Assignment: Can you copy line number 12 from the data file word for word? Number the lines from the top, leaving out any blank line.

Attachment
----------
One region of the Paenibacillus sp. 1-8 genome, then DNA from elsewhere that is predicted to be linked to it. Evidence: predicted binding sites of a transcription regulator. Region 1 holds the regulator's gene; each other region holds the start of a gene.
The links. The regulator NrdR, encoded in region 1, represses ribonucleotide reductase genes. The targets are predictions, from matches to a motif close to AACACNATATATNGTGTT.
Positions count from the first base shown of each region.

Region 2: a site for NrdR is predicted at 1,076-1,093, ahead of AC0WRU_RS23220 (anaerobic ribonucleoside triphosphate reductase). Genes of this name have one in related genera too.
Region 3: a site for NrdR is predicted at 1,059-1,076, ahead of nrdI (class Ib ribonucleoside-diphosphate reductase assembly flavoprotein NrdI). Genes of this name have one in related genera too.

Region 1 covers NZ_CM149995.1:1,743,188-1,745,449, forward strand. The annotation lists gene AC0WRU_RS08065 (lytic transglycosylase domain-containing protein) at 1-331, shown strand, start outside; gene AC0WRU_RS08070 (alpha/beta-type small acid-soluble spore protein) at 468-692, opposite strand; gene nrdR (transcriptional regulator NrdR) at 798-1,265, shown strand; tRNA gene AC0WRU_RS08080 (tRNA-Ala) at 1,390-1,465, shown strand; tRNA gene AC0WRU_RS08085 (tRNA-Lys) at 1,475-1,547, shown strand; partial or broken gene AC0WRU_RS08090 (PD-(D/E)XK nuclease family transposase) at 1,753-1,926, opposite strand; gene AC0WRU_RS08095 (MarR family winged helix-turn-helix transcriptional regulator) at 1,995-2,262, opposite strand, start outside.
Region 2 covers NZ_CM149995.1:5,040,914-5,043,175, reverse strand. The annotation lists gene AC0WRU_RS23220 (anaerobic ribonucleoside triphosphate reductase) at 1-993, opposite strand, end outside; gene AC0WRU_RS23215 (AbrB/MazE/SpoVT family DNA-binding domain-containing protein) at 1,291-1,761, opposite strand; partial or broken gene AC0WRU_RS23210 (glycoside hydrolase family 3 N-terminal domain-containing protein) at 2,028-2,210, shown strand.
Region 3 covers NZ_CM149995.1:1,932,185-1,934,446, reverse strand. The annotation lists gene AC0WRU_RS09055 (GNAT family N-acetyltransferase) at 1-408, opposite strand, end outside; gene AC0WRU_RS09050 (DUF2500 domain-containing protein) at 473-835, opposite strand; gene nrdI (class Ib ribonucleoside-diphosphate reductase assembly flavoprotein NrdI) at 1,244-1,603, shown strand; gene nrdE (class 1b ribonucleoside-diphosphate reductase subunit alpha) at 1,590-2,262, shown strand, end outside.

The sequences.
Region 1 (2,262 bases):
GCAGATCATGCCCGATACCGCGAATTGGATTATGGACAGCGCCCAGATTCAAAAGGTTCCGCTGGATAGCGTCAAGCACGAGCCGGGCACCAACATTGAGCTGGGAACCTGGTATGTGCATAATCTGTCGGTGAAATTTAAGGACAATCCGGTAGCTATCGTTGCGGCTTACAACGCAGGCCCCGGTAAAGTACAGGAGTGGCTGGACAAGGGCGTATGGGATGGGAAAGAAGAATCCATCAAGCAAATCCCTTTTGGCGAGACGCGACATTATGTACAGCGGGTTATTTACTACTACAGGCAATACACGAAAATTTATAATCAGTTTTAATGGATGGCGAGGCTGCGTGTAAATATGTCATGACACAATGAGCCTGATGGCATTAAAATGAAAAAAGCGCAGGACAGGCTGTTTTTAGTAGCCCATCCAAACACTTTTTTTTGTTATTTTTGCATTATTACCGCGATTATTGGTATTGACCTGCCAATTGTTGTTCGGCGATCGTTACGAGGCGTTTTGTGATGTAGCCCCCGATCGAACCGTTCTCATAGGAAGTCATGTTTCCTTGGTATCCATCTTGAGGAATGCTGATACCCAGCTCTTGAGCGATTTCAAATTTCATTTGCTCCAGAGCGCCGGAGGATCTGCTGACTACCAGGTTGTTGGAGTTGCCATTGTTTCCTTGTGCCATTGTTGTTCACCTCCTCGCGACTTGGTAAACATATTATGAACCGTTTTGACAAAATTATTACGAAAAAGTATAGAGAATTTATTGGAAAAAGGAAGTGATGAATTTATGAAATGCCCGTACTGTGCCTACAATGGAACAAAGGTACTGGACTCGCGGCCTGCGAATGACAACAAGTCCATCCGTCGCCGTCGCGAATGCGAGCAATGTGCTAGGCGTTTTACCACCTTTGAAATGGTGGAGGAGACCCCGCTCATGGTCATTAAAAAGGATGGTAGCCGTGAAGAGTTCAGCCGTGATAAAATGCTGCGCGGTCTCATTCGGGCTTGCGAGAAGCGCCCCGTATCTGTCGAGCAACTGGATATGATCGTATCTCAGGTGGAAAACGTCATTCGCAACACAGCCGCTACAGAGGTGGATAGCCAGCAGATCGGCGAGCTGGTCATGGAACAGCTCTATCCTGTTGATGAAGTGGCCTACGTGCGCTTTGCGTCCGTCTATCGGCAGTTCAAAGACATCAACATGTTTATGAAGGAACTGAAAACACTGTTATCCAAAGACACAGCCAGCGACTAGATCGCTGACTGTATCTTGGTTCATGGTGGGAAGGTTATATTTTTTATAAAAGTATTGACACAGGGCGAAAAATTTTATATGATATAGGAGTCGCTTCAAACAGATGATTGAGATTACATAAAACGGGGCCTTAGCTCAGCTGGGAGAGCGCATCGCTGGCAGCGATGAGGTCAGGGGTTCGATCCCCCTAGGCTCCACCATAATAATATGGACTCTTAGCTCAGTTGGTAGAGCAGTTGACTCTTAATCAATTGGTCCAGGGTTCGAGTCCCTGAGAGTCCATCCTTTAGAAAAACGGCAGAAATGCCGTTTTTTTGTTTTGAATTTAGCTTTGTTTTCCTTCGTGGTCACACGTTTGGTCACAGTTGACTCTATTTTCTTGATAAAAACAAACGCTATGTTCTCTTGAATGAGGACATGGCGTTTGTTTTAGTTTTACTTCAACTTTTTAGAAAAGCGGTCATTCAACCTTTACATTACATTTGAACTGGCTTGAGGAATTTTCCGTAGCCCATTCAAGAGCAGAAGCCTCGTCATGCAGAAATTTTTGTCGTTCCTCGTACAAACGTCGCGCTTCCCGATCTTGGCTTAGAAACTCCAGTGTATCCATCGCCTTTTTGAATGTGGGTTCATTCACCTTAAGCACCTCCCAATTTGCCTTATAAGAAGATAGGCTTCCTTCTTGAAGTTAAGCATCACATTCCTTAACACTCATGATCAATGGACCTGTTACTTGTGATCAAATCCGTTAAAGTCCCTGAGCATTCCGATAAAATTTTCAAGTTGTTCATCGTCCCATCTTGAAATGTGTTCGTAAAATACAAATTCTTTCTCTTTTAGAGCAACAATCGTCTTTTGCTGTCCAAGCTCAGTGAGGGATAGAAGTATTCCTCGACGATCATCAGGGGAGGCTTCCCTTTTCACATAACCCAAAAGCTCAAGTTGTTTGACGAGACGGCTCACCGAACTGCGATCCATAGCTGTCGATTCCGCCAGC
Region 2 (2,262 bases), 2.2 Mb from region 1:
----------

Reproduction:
Region 2 (2,262 bases), 2.2 Mb from region 1: